From one year to the next: Advice from recent master’s grads

Lauren Smith

May 6, 2024

Recent master's graduates are already tackling real-world challenges in the semiconductor industry, materials science, and sustainable energy. Others are pursuing doctoral degrees. As they reflect on their time since graduating, a common theme is the value of the collaborative learning environment in the Department of Chemical Engineering. Contributing to the community that supported them, four recent graduates offer advice to current students and new graduates.

Akhil Nair

Source: Akhil Nair

Akhil Nair

Akhil Nair is an advanced process controls and optimization engineer at Corning Incorporated. On the technical enhancement team, he handles development projects related to all of Corning's business verticals. Nair's major areas of work are in optimization-based process modeling, system identification, and developing MPC applications. "I successfully applied all of my learnings in process systems engineering at Carnegie Mellon in a fast-paced environment, to deliver a sophisticated software package which is now in production across Corning in China, Korea, and the US," he says.

Nair advises current students that all the course assignments are created intentionally. "Applying the concepts we learned to solve them by ourselves really helps to develop the right mindset to tackle problems in industry," he says. As an alum, Nair misses being able to learn in the fast-paced way he did at CMU. He also misses Friday evening happy hours and the campus.

Yufeng Qian with the Pittsburgh skyline in the background

Source: Yufeng Qian

Yufeng Qian

Yufeng Qian is a chemical engineering Ph.D. student at the University of Pittsburgh. "I am proud that everything went smoothly this year," he says. Qian is passionate about artificial intelligence and deploying deep learning technology into the chemical engineering field.

Reflecting on his time since graduating from CMU, he misses his cohort and is glad to have helped some of his friends along their career paths. Qian's advice to this year's graduates: "cherish those who are around you."

Anchit Singhal with a lake and snow-covered mountains in the background

Source: Anchit Singhal

Anchit Singhal

Anchit Singhal is an LTD process engineer at Intel Corporation. He uses statistical process control and data analysis techniques to ensure optimum product yield and quality. His role also requires monitoring and optimizing chemical parameters that affect production.

"I have been involved in some very exciting technologies in the semiconductor industry," Singhal says of his first year on the job. "I had the opportunity to learn from many bright and innovative people, who have witnessed the chip industry grow for more than three decades."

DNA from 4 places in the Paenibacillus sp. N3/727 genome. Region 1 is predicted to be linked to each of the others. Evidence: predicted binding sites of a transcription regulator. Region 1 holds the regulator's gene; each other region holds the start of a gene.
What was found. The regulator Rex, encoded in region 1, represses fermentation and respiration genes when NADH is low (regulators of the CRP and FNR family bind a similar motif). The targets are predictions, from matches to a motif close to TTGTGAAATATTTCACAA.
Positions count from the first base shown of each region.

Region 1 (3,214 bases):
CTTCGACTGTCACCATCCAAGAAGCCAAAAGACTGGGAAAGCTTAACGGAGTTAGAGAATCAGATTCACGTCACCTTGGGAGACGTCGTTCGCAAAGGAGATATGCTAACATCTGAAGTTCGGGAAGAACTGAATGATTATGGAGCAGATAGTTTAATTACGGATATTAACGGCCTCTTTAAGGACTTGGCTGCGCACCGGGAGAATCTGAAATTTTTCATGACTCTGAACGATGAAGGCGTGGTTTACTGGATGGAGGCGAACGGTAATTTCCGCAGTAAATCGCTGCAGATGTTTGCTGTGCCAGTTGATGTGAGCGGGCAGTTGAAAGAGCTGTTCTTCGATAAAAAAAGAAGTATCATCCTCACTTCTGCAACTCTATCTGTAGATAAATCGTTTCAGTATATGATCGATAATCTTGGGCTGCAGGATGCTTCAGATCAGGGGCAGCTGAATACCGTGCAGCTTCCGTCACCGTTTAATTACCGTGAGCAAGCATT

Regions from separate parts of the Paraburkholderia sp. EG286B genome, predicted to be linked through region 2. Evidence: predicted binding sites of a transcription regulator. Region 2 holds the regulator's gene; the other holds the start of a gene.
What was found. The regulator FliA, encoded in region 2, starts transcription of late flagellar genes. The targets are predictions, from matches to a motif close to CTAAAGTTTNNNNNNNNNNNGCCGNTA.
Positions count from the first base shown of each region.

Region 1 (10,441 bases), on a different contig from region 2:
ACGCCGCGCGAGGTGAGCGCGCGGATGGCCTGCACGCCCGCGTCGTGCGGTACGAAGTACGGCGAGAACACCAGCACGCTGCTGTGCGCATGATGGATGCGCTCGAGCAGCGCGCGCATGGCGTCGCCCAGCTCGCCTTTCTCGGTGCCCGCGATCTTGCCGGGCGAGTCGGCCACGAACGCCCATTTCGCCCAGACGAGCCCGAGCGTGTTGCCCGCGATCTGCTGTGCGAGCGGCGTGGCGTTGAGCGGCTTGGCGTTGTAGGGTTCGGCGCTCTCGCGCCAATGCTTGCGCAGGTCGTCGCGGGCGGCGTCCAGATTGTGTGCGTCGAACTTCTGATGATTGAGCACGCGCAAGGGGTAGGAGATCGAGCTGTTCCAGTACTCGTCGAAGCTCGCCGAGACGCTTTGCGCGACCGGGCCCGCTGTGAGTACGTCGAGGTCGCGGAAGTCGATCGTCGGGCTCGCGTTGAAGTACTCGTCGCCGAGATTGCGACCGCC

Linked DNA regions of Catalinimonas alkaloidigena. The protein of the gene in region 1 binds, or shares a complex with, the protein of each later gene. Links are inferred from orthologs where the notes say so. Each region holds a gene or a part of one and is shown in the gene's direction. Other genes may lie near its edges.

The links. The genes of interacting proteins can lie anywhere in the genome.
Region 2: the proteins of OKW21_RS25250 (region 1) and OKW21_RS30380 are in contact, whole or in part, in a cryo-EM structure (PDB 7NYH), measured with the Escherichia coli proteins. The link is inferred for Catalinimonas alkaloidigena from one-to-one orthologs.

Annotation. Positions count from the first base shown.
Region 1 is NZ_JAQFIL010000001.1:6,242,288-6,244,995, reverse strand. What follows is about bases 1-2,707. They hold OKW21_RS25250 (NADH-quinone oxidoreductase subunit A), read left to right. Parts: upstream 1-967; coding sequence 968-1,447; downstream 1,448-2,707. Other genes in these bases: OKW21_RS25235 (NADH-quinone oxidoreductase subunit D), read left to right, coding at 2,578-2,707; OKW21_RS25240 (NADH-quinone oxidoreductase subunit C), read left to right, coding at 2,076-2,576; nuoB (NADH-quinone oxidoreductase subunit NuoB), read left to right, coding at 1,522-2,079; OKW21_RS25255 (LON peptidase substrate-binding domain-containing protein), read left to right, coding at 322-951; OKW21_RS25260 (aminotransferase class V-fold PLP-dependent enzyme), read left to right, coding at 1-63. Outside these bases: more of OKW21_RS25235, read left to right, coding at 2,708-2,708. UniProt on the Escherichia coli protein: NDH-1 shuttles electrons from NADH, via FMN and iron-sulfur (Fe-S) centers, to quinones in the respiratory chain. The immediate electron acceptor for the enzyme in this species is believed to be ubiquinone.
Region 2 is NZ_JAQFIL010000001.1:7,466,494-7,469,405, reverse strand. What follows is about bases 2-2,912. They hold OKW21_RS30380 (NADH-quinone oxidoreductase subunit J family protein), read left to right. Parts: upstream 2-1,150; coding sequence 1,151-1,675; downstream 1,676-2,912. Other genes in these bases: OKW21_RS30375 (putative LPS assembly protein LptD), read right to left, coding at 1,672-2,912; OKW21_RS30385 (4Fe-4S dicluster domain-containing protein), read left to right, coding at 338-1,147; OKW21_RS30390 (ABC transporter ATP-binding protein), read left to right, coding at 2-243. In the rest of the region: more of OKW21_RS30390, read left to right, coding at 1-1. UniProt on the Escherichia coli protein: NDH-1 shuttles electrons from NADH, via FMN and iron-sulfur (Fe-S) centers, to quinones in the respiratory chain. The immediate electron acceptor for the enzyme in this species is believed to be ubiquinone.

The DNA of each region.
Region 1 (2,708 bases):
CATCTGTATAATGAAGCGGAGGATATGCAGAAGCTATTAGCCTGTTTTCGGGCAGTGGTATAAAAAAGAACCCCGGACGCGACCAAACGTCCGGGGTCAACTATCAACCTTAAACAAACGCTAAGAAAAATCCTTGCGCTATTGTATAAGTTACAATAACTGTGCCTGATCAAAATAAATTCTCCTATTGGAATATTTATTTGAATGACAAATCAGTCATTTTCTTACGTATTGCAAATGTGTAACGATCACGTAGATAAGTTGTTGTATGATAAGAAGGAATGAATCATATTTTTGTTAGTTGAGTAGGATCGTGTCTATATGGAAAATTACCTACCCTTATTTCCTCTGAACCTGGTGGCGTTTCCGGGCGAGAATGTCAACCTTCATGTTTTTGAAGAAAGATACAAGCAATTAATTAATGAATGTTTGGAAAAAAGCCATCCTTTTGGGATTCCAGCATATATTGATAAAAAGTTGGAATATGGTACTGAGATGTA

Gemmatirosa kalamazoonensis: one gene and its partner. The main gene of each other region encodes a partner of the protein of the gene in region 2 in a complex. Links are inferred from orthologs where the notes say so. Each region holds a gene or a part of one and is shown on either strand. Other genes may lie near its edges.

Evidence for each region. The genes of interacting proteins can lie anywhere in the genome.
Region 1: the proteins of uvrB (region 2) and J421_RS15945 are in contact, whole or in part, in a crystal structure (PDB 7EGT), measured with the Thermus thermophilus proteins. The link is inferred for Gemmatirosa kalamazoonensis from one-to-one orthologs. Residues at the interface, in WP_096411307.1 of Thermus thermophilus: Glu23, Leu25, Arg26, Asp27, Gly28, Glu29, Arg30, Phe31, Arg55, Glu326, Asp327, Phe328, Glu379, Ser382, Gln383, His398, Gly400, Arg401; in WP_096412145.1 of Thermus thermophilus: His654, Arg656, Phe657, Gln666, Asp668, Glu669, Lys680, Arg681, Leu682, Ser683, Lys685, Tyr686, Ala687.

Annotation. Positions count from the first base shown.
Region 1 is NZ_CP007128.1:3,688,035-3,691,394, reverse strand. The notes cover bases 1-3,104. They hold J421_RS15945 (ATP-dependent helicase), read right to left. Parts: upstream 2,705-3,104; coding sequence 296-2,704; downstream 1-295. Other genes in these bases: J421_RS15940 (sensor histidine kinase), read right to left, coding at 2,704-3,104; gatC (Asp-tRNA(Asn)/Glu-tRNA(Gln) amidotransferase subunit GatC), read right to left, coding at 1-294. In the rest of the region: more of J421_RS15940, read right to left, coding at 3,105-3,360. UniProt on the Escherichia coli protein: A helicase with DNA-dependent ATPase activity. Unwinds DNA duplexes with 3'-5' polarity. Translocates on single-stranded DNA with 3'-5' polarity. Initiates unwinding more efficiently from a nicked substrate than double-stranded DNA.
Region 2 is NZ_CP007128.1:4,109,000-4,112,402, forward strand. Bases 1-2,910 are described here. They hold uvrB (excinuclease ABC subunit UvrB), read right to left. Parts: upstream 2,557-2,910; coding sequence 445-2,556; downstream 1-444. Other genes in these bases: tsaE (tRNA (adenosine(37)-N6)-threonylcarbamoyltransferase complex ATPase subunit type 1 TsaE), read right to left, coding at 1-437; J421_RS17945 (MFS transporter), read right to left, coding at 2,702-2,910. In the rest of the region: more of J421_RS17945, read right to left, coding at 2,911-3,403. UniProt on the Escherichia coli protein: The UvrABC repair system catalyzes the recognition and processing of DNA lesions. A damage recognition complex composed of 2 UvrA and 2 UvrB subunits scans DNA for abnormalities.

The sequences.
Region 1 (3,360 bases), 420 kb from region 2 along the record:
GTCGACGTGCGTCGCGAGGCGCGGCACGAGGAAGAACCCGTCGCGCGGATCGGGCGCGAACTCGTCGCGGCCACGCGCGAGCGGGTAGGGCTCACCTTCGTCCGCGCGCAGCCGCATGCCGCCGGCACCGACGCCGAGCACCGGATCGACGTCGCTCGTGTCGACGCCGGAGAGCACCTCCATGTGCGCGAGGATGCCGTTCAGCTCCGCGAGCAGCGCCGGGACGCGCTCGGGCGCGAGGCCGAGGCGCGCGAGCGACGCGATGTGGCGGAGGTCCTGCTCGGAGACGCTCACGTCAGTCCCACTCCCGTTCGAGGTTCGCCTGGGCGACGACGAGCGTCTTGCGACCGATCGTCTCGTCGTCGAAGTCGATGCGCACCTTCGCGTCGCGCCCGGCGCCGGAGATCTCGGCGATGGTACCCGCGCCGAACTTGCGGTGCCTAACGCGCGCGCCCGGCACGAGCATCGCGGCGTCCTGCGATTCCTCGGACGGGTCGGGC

Singhal advises new graduates that it's important to use all the resources and support provided for professional growth and development. Working on interesting projects alongside brilliant minds from all around the world was invaluable to him. Although he misses his friends and professors in the Department of Chemical Engineering, Singhal has found the transition from academia to industry exhilarating. "It's very intellectually stimulating to apply the knowledge and skills gained in graduate studies on industrial projects that affect the lives of so many people worldwide," he says.

Ananya Srivastava

Source: Ananya Srivastava

Ananya Srivastava

Ananya Srivastava is a research and development (R&D) strategy analyst at Amogy, a sustainable energy startup developing a novel carbon-free energy system using ammonia as a renewable fuel. She works closely with both engineering and business teams to plan the technical development roadmap of the company and define its R&D scope. Her main responsibilities include conducting high-level Aspen simulation studies and providing technical support to the business teams.

Srivastava says the time since she graduated has been an adventure: navigating the job market as an international student, moving to a new city, transitioning from student life to the professional world, and diving into her first full-time job. "I embraced it all," she says. "The past year has been a whirlwind, but every hurdle I faced just made the journey even sweeter."

Through it all, Srivastava has found valuable guidance and support from peers and mentors. "From late-night study sessions to tackling tough assignments together, my classmates were my support system," she says. The collaborative learning environment in the Department of Chemical Engineering and the opportunity to work closely with professors inspired her to delve deeper into the field. She advises this year's graduates never to underestimate the significance of networking and creating relationships within the industry.

Srivastava also advises new graduates to make lifelong learning a part of their lives and remain curious about emerging technologies and industry trends. "The field of chemical engineering is constantly transforming, so it's vital to be adaptable and willing to learn new skills," she says.

Catch up with MChE grad Aaron Garrison